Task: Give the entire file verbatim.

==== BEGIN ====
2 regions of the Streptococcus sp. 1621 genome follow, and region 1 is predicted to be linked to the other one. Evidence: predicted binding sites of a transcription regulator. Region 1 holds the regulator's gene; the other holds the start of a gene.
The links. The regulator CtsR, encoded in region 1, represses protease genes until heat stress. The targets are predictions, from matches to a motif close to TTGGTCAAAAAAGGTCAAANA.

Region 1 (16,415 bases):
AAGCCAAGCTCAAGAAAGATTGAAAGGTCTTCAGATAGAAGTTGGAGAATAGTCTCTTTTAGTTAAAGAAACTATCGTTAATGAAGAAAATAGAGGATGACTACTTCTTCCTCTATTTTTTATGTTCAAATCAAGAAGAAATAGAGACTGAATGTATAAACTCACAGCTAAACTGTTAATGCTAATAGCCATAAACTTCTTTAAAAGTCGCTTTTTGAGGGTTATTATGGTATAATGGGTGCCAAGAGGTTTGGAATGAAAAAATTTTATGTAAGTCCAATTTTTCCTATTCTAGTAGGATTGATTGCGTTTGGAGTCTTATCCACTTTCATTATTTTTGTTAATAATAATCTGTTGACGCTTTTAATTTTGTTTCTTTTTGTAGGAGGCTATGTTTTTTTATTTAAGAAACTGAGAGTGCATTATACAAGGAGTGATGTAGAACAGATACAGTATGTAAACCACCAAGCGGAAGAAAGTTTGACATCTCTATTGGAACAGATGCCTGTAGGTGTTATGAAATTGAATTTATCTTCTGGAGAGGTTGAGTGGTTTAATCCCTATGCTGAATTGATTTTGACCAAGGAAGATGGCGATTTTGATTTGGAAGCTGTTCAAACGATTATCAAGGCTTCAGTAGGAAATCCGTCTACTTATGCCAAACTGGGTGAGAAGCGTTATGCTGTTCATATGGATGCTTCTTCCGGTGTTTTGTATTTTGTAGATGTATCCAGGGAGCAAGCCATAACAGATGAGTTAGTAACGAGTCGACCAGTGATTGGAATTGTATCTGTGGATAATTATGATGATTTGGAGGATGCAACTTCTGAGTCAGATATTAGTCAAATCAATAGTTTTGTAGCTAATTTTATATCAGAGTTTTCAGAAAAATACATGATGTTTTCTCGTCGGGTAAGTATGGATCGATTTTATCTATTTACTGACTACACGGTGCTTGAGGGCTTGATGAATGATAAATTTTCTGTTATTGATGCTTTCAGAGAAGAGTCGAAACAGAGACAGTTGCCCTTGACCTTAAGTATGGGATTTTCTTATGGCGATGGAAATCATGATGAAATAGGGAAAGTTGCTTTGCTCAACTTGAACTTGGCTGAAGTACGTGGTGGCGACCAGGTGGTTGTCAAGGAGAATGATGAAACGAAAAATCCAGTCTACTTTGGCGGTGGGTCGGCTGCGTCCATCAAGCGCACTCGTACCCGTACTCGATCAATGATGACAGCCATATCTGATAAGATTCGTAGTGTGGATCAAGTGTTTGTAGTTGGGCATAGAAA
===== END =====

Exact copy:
2 regions of the Streptococcus sp. 1621 genome follow, and region 1 is predicted to be linked to the other one. Evidence: predicted binding sites of a transcription regulator. Region 1 holds the regulator's gene; the other holds the start of a gene.
The links. The regulator CtsR, encoded in region 1, represses protease genes until heat stress. The targets are predictions, from matches to a motif close to TTGGTCAAAAAAGGTCAAANA.

Region 1 (16,415 bases):
AAGCCAAGCTCAAGAAAGATTGAAAGGTCTTCAGATAGAAGTTGGAGAATAGTCTCTTTTAGTTAAAGAAACTATCGTTAATGAAGAAAATAGAGGATGACTACTTCTTCCTCTATTTTTTATGTTCAAATCAAGAAGAAATAGAGACTGAATGTATAAACTCACAGCTAAACTGTTAATGCTAATAGCCATAAACTTCTTTAAAAGTCGCTTTTTGAGGGTTATTATGGTATAATGGGTGCCAAGAGGTTTGGAATGAAAAAATTTTATGTAAGTCCAATTTTTCCTATTCTAGTAGGATTGATTGCGTTTGGAGTCTTATCCACTTTCATTATTTTTGTTAATAATAATCTGTTGACGCTTTTAATTTTGTTTCTTTTTGTAGGAGGCTATGTTTTTTTATTTAAGAAACTGAGAGTGCATTATACAAGGAGTGATGTAGAACAGATACAGTATGTAAACCACCAAGCGGAAGAAAGTTTGACATCTCTATTGGAACAGATGCCTGTAGGTGTTATGAAATTGAATTTATCTTCTGGAGAGGTTGAGTGGTTTAATCCCTATGCTGAATTGATTTTGACCAAGGAAGATGGCGATTTTGATTTGGAAGCTGTTCAAACGATTATCAAGGCTTCAGTAGGAAATCCGTCTACTTATGCCAAACTGGGTGAGAAGCGTTATGCTGTTCATATGGATGCTTCTTCCGGTGTTTTGTATTTTGTAGATGTATCCAGGGAGCAAGCCATAACAGATGAGTTAGTAACGAGTCGACCAGTGATTGGAATTGTATCTGTGGATAATTATGATGATTTGGAGGATGCAACTTCTGAGTCAGATATTAGTCAAATCAATAGTTTTGTAGCTAATTTTATATCAGAGTTTTCAGAAAAATACATGATGTTTTCTCGTCGGGTAAGTATGGATCGATTTTATCTATTTACTGACTACACGGTGCTTGAGGGCTTGATGAATGATAAATTTTCTGTTATTGATGCTTTCAGAGAAGAGTCGAAACAGAGACAGTTGCCCTTGACCTTAAGTATGGGATTTTCTTATGGCGATGGAAATCATGATGAAATAGGGAAAGTTGCTTTGCTCAACTTGAACTTGGCTGAAGTACGTGGTGGCGACCAGGTGGTTGTCAAGGAGAATGATGAAACGAAAAATCCAGTCTACTTTGGCGGTGGGTCGGCTGCGTCCATCAAGCGCACTCGTACCCGTACTCGATCAATGATGACAGCCATATCTGATAAGATTCGTAGTGTGGATCAAGTGTTTGTAGTTGGGCATAGAAA